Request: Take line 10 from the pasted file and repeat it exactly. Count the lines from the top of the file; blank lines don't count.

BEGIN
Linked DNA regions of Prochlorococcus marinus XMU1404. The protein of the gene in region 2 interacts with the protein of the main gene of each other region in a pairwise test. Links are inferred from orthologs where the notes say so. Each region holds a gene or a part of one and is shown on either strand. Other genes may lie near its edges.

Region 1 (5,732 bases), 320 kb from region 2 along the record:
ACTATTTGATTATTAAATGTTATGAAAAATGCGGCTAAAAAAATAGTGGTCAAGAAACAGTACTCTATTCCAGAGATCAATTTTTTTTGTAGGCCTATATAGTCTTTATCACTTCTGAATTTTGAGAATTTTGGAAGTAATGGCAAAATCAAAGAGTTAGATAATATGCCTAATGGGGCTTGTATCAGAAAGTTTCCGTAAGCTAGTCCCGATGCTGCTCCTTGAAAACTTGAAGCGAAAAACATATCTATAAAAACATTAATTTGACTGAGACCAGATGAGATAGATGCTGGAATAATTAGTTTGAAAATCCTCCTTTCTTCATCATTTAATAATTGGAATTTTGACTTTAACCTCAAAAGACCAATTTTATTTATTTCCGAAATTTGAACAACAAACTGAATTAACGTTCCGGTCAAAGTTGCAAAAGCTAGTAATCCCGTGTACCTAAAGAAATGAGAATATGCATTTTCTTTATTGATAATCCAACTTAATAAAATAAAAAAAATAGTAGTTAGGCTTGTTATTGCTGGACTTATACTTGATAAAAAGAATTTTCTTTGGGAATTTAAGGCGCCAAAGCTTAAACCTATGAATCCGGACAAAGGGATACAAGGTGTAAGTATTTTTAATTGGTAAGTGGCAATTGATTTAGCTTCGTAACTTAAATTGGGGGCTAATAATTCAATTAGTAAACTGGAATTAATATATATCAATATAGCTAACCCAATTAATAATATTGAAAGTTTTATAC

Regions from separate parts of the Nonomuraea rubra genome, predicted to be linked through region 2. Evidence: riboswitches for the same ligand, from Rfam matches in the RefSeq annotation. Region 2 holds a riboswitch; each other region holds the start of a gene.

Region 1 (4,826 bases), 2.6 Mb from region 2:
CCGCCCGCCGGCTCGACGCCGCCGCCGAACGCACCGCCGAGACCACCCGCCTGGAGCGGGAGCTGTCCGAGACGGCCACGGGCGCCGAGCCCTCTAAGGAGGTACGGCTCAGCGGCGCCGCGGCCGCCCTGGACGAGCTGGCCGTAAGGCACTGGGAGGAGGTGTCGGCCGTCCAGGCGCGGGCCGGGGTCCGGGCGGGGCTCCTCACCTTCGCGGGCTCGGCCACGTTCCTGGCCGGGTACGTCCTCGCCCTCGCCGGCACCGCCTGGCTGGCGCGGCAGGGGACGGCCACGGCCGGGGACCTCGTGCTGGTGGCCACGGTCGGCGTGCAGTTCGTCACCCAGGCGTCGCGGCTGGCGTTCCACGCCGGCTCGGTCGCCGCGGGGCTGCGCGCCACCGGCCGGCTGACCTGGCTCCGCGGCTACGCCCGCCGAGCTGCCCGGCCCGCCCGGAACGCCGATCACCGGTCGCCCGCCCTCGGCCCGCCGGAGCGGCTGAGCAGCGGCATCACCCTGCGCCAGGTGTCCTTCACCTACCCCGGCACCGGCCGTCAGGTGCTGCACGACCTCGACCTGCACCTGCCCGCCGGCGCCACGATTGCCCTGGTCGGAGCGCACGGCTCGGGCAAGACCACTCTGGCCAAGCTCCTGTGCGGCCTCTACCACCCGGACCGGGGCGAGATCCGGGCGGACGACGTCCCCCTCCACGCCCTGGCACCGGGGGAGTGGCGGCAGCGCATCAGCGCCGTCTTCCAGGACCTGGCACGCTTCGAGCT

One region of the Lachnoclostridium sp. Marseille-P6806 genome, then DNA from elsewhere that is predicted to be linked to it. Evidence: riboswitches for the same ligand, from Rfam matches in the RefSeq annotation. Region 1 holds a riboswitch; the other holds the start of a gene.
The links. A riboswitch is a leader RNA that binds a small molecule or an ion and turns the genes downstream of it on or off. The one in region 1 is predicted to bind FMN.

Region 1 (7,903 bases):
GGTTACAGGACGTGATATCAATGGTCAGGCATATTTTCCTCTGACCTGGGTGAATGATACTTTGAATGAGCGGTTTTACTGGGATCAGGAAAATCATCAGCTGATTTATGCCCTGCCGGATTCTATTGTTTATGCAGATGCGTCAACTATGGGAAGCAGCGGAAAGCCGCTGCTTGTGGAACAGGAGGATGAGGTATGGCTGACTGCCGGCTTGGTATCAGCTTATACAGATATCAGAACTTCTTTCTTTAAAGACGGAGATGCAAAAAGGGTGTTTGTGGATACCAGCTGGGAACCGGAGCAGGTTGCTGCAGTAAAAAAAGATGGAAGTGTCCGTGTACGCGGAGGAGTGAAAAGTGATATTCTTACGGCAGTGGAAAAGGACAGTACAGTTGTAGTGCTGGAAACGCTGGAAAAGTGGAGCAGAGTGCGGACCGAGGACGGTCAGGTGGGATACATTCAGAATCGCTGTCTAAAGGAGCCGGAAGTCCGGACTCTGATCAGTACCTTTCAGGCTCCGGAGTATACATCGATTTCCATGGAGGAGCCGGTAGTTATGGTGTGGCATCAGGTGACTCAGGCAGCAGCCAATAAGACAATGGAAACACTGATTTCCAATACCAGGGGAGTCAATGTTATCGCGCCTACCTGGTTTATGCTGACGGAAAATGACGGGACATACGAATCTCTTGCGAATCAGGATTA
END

GGTTACAGGACGTGATATCAATGGTCAGGCATATTTTCCTCTGACCTGGGTGAATGATACTTTGAATGAGCGGTTTTACTGGGATCAGGAAAATCATCAGCTGATTTATGCCCTGCCGGATTCTATTGTTTATGCAGATGCGTCAACTATGGGAAGCAGCGGAAAGCCGCTGCTTGTGGAACAGGAGGATGAGGTATGGCTGACTGCCGGCTTGGTATCAGCTTATACAGATATCAGAACTTCTTTCTTTAAAGACGGAGATGCAAAAAGGGTGTTTGTGGATACCAGCTGGGAACCGGAGCAGGTTGCTGCAGTAAAAAAAGATGGAAGTGTCCGTGTACGCGGAGGAGTGAAAAGTGATATTCTTACGGCAGTGGAAAAGGACAGTACAGTTGTAGTGCTGGAAACGCTGGAAAAGTGGAGCAGAGTGCGGACCGAGGACGGTCAGGTGGGATACATTCAGAATCGCTGTCTAAAGGAGCCGGAAGTCCGGACTCTGATCAGTACCTTTCAGGCTCCGGAGTATACATCGATTTCCATGGAGGAGCCGGTAGTTATGGTGTGGCATCAGGTGACTCAGGCAGCAGCCAATAAGACAATGGAAACACTGATTTCCAATACCAGGGGAGTCAATGTTATCGCGCCTACCTGGTTTATGCTGACGGAAAATGACGGGACATACGAATCTCTTGCGAATCAGGATTA